When Can I Call Myself a Writer?

A couple of weekends ago was the Write on the Sound writer’s conference in the scenic Edmonds, WA. I’m always amazed how far people will travel for this little conference. It’s very affordable in a quaint and scenic location. My first year was last year, and I’m committed to going every year. It’s that good.


It’s great to be steeped in writing for three full days. I get to talk to writer’s of all ages when I normally don’t have much interaction with writers in general outside of my small four-person writing group. These were people who were writing books, who had published books! It was inspiring.

I sat through all of my sessions, taking notes from the ones I liked, zoning out in the ones I didn’t like (there weren’t many I didn’t like). I gained so much more out of it this year than I did last year. This year I actually had a work in progress. I could call myself a writer.

I had been calling myself a writer for years. I’ve written for as long as I could remember. But, I started to remove myself from that identity because I hadn’t actually completed anything. I had so many projects started; 500 words here and there of random ideas. I still have those, but now I feel like I have the ability to make them into something bigger. I’ve developed the ability to follow through.

I would say it’s hard to write with little guidance. But, for anyone who doesn’t write or call themselves a writer, you are a writer just by writing.

Write whatever you feel like, as much as you feel like. If you have stories you want to tell and you give it your best, you’re a writer. I had to come to terms with this myself. Even when I went long stretches without writing, I was still a writer.

Through these sessions at the conference, I began to develop a better intimacy with my novel. I began to see it in ways I’d never seen it before. It was as if my vision had been clouded, I’d grown complacent, and now I could see it and what it was, what it could be.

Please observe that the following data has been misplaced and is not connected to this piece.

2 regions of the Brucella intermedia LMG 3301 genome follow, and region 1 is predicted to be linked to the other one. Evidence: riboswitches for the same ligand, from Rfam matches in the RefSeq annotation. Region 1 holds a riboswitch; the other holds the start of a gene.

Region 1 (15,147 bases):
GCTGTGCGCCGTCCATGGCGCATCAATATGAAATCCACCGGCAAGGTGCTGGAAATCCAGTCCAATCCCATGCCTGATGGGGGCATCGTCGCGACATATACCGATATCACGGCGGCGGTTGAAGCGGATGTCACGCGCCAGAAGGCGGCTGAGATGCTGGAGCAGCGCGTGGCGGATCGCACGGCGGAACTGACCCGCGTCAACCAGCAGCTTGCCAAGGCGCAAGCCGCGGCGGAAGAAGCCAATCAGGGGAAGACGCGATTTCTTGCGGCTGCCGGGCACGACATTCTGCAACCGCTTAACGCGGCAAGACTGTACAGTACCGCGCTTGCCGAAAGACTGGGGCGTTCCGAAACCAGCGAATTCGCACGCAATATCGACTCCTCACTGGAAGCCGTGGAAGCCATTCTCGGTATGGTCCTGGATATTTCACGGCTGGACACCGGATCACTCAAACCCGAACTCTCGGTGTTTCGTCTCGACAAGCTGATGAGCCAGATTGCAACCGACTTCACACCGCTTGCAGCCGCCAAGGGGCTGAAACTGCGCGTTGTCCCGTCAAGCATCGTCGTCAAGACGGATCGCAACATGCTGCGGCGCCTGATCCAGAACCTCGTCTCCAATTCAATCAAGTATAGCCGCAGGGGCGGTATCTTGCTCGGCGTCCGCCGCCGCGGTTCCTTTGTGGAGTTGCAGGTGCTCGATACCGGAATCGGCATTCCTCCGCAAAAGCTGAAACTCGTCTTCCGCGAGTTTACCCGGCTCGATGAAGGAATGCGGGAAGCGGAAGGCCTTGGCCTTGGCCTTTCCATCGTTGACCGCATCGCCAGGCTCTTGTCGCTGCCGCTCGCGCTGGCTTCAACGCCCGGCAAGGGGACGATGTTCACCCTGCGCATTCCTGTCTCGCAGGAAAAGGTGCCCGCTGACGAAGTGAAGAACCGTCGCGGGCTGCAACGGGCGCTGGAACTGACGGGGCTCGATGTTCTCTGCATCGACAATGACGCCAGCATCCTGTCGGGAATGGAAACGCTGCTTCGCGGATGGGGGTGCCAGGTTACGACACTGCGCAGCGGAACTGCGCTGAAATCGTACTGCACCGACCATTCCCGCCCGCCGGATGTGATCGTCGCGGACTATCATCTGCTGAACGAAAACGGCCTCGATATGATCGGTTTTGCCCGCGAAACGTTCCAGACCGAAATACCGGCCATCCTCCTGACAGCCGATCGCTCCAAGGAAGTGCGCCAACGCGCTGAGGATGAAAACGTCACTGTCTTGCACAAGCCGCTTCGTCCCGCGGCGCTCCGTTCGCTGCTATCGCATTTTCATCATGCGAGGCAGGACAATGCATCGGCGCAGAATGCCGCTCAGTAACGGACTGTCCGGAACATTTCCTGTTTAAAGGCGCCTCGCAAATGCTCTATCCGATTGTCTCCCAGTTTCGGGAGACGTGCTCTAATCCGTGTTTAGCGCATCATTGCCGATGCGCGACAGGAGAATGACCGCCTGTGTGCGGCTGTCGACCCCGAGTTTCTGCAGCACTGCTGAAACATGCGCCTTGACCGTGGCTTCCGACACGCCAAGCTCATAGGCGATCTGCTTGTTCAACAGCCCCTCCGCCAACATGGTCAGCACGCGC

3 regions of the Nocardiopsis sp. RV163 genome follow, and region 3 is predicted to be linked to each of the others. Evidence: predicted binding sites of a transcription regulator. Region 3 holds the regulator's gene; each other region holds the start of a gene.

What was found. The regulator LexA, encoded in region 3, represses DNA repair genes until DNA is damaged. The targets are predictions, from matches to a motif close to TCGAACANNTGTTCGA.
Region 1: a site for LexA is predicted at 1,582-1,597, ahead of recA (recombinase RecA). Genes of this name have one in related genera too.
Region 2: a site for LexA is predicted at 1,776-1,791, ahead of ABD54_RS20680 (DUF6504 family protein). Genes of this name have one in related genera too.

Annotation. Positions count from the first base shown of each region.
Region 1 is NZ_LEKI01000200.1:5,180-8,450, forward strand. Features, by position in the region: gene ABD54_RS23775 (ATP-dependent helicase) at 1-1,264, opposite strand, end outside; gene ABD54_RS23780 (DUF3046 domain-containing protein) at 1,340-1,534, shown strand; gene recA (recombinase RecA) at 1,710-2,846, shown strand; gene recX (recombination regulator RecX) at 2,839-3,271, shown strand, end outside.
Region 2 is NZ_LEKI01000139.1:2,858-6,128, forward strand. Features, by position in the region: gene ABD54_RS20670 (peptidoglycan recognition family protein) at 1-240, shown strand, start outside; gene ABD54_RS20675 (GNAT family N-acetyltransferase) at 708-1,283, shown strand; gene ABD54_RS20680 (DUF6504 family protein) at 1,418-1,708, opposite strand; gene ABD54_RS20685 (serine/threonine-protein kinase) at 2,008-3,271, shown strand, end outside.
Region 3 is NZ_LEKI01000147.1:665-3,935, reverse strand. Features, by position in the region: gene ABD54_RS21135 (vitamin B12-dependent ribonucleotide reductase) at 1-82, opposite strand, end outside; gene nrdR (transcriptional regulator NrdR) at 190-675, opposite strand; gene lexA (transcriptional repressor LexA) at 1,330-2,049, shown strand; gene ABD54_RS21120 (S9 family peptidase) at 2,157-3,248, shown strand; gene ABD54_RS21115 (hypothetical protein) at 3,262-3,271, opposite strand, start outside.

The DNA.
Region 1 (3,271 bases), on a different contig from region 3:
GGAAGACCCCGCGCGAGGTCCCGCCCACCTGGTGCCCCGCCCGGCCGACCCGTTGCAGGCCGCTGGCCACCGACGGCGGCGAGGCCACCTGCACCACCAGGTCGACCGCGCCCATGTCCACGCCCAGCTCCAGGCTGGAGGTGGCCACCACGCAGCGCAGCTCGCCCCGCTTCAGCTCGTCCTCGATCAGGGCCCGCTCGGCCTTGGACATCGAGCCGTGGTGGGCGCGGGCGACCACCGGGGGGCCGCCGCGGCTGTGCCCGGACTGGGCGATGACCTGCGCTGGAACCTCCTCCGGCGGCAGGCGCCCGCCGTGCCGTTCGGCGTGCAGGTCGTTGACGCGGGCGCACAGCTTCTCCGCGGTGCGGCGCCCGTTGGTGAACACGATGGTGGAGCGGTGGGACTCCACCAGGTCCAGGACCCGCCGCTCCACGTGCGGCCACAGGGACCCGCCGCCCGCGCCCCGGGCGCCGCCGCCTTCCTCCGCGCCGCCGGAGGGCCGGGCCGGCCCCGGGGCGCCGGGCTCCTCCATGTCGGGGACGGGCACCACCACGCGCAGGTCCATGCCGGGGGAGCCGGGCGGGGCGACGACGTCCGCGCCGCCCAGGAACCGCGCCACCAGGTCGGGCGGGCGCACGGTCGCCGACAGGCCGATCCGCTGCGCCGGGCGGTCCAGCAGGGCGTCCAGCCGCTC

Sure, I started picking it apart. But not with disgust with myself or the work. Instead, I felt a renewed vigor to attack it, to revamp it and make it better. I did a couple of sessions that really worked on selling the first page, and I realized then how much more I had to accomplish in my novel to get a first page that really worked. Once I reach the end, then I feel like I’ll be able to really write that first page.

I may not be making the progress I want or doing the things I want to achieve fast enough. But I’m still writing. Every day I’m writing (a 9 week streak of writing every day!) and making progress, even if I change up my projects.

Sometimes you just need distance from a project when it goes stale. Or you need to immerse yourself in a writing environment where you get some perspective and see what you’ve done and where you can go. Then, you continue writing because you’re a writer.


Image Credit: Elliott Chau


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